This is a great question. I’ve talked a lot about my philosophy for interviews, which boils down to equalizing the power dynamics as much as possible to reflect the reality that the candidate should be interviewing the company just as much as the reverse. You are all highly compensated subject matter experts who can find jobs relatively easily; there’s no reason all the judgment and critique should flow in a single direction.
But HOW? What questions can you ask, to get a feel for whether you will join this team and belatedly discover that you’re expected to be a jira ticket monkey, or that the manager is passive aggressive and won’t advocate for you or take a stand on anything?
Glad you asked.
First of all, backchannel like mad if you can. If you can’t, do ask the same question of multiple people and compare their answers. Pay particular attention to the different answers given by junior vs senior members of the team, and give extra weight to the experiences of any underrepresented minorities
Questions to consider asking the manager:
“How did you become a manager? Do you enjoy it?” Trust me, you never want to work for someone who was pushed into management against their will and still seems openly bitter about it.
“What do you like about your job?” Red flags include, “I was tired of being out of the loop and left out of decision-making processes.” That could be you next.
“Is management a promotion here, or a lateral move? Do people ever go back from managing to engineering? Is that considered a viable career path?”
“What kind of training do you offer new managers, and what are they evaluated on? What are YOU evaluated on?”
“Do you have a job ladder for individual contributors (ICs)? Can I see it? Do the IC levels track management levels all the way to the top, or top out at some point?”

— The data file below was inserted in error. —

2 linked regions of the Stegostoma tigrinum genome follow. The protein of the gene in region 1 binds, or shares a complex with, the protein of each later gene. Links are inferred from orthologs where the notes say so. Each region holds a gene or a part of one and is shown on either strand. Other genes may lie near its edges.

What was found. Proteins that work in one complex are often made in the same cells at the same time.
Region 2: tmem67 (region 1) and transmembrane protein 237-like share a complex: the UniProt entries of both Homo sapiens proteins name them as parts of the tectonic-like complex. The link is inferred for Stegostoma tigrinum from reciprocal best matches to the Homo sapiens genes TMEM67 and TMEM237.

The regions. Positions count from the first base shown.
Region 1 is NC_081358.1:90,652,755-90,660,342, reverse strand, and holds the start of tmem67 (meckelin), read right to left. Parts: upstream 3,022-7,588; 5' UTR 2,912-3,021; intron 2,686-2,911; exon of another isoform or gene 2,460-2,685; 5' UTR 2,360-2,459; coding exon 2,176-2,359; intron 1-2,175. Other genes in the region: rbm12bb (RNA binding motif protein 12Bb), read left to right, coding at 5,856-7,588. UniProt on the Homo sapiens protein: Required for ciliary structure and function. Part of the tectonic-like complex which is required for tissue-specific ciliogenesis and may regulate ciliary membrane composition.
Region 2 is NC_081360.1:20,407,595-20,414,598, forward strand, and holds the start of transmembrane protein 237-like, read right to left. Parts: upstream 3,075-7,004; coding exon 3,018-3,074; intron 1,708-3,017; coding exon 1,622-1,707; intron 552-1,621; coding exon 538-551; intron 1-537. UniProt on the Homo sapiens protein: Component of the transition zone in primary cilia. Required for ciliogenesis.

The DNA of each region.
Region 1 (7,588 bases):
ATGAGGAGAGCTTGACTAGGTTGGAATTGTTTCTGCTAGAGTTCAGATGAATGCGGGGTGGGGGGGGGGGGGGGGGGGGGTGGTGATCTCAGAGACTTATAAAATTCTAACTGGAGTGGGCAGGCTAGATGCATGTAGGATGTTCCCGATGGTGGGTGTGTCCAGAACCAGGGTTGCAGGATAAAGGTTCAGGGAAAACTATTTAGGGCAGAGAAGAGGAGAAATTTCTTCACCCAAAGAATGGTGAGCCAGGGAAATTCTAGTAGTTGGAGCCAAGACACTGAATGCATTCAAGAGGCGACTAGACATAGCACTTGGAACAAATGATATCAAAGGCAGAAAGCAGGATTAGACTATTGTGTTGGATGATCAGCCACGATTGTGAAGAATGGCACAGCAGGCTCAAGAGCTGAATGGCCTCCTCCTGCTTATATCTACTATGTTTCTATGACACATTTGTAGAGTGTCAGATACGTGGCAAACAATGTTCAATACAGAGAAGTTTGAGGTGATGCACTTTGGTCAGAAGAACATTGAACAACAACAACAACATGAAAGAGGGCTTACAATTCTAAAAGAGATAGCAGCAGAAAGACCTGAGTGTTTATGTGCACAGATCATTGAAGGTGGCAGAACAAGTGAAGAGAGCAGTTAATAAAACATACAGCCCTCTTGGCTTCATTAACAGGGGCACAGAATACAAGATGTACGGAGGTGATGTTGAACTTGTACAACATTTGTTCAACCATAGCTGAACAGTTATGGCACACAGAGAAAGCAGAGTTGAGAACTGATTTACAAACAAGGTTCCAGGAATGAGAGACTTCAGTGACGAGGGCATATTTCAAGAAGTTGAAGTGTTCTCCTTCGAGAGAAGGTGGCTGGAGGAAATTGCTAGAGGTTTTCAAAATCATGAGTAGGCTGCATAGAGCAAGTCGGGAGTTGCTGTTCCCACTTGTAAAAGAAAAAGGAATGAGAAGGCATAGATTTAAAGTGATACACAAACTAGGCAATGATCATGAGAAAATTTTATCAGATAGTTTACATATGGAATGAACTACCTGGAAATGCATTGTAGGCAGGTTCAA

“What does your review and promotion process look like?”
“Are your levels public or private? What is the distribution of engineers across levels, roughly?” Here you are looking for how high the IC track goes, and how many engineers exist at the upper bound. Distribution should be scant at the upper levels, roughly an order of magnitude less for each level after “senior engineer”. Do the written level descriptions seem reasonable and appealing to you? Do you see yourself in them, and feel like there is a path for growth?
“Do you have any junior or intermediate engineers, and how many? If not, why the fuck not?” Ask.
“How often do you have 1x1s with each of your direct reports? How often are the skip levels?”
And then there is the ur-question, which every one of you should ask in every single interview you ever have:
“What is the process by which someone ends up working on a particular project?” In other words, how does work get decided and allocated? Bad signs: they get flustered, don’t have a clear answer, you have no say, there is no product/design process, it’s all done via jira assignments.
Pay just as much attention to their body language and signals here as the answer they give you. Are they telling the truth, or describing their ideal world? Ask what happens when there are problems with the normal process, or how often it gets circumvented, or how you know if your work aligns with company strategy.
Questions to ask an engineer: